Internet Key Exchange IKE

In IPSec, a SA between any two devices will contain all relevant information such, as the cryptographic algorithm in use.

A cryptographic algorithm is the science of cryptography. This field of science includes the exact details of encryption algorithms, digital signatures, and key agreement algorithms.

A simple two-router network requires four SAs, two for each router. (IPSec requires two SAs on each router for two-way communication.)

Clearly, for a large network, this would not scale. IKE offers a scalable solution to configuration, and key exchange management.

IKE was designed to negotiate and provide authenticated keys in a secure manner.

IKE has two phases. In phase I, the cryptographic operation involves the exchange of a master secret where no security is currently in place. IKE phase I is primarily concerned with establishing the protection suite for IKE messages. Phase I operations are required infrequently and can be configured in two modes of operation—aggressive and main mode.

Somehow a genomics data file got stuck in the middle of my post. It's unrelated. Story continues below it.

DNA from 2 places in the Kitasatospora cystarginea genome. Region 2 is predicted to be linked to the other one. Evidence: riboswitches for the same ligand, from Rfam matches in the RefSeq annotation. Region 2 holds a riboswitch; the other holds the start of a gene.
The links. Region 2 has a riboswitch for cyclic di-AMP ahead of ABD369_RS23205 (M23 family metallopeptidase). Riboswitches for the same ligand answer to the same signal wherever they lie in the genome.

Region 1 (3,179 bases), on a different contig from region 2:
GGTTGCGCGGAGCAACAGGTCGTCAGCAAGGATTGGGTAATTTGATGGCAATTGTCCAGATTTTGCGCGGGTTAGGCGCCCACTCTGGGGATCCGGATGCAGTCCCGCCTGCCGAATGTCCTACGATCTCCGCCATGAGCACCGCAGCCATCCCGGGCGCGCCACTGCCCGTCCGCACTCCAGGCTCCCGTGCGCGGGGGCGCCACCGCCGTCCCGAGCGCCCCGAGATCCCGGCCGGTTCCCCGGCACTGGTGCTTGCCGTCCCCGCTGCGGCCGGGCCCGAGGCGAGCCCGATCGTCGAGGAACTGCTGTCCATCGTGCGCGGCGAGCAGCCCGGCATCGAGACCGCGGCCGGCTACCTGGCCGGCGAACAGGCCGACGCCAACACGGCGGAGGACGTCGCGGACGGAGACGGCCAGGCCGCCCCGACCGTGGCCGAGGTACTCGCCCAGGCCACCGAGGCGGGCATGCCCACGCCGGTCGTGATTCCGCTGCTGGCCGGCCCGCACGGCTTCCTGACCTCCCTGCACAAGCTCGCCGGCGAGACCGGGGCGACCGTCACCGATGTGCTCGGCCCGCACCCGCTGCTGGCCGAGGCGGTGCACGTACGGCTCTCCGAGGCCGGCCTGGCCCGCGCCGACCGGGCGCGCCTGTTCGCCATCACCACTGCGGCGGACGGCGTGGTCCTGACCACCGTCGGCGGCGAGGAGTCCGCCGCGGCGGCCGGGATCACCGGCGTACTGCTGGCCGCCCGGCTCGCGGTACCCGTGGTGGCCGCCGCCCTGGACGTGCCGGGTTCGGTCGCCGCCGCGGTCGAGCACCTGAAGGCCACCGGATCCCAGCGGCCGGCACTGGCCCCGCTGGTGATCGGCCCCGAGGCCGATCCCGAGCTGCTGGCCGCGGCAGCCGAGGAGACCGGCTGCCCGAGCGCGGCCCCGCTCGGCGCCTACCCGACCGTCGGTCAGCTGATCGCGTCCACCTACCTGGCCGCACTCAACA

Aggressive mode eliminates several steps during IKE authentication negotiation phase I between two or more IPSec peers. Aggressive mode is faster than main mode but not as secure. Aggressive mode is a three-way packet exchange, while main mode is a six-way packet exchange.

IKE can be configured in aggressive mode or main mode (not both). Aggressive mode is a less intensive process that requires only three messages to establish a tunnel rather than six in main mode. Aggressive mode is typically used in dialup environments.


Cisco devices use main mode but can respond to peers using aggressive mode.

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